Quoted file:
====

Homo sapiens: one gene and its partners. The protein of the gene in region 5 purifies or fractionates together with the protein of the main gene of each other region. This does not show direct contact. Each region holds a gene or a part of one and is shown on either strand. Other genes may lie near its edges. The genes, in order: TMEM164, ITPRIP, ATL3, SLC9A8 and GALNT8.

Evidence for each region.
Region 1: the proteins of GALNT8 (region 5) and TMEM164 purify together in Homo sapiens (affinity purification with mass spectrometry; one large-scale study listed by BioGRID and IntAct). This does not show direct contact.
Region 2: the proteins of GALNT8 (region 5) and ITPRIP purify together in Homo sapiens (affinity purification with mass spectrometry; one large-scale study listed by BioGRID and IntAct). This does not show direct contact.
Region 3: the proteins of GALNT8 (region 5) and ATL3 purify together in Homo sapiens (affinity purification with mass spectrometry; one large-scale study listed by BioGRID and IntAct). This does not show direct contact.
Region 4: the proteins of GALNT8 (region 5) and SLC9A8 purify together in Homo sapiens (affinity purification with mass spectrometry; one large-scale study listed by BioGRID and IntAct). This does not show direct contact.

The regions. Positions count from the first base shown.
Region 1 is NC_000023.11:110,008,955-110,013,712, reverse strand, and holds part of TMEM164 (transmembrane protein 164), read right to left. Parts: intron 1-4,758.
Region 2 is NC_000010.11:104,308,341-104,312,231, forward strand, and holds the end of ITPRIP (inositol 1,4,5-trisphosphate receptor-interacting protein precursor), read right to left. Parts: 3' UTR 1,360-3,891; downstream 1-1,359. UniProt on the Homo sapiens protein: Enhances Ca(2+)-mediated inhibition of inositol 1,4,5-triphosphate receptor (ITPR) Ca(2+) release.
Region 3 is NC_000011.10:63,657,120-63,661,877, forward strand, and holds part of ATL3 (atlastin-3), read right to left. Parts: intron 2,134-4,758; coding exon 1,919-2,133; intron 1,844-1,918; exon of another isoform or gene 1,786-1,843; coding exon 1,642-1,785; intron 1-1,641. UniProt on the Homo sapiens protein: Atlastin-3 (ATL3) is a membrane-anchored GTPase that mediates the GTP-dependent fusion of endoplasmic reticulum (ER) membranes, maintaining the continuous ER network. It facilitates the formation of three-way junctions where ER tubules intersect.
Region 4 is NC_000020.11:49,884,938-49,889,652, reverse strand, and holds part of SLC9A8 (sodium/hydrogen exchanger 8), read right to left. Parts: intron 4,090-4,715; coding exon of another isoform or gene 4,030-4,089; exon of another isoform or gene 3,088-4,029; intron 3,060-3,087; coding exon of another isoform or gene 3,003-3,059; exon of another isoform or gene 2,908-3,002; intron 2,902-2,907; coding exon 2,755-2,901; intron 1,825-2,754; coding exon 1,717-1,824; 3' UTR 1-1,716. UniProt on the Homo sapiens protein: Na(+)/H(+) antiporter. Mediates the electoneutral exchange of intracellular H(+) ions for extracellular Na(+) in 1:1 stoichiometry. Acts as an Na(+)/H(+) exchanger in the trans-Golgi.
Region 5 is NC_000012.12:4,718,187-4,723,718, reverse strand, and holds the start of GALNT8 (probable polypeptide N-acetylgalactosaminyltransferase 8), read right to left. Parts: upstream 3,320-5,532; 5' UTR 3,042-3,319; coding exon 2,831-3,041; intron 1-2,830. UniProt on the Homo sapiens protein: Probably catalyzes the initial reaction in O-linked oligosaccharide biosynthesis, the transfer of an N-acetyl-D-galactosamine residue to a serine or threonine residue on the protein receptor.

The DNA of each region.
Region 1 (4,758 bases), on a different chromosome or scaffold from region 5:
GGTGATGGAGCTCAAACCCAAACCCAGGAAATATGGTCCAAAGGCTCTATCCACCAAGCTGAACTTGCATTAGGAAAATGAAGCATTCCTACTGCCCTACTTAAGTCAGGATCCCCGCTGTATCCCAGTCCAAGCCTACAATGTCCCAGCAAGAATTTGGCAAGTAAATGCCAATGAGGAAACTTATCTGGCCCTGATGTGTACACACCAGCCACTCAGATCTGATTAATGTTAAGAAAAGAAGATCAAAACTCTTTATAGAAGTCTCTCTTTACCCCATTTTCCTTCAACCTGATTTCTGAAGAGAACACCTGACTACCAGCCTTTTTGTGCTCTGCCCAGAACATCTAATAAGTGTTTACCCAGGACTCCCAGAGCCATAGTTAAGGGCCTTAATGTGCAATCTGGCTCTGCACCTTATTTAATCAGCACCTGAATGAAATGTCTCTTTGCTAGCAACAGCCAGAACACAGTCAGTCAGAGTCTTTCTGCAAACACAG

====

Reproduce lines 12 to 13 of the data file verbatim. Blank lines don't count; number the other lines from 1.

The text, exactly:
Region 5 is NC_000012.12:4,718,187-4,723,718, reverse strand, and holds the start of GALNT8 (probable polypeptide N-acetylgalactosaminyltransferase 8), read right to left. Parts: upstream 3,320-5,532; 5' UTR 3,042-3,319; coding exon 2,831-3,041; intron 1-2,830. UniProt on the Homo sapiens protein: Probably catalyzes the initial reaction in O-linked oligosaccharide biosynthesis, the transfer of an N-acetyl-D-galactosamine residue to a serine or threonine residue on the protein receptor.

The DNA of each region.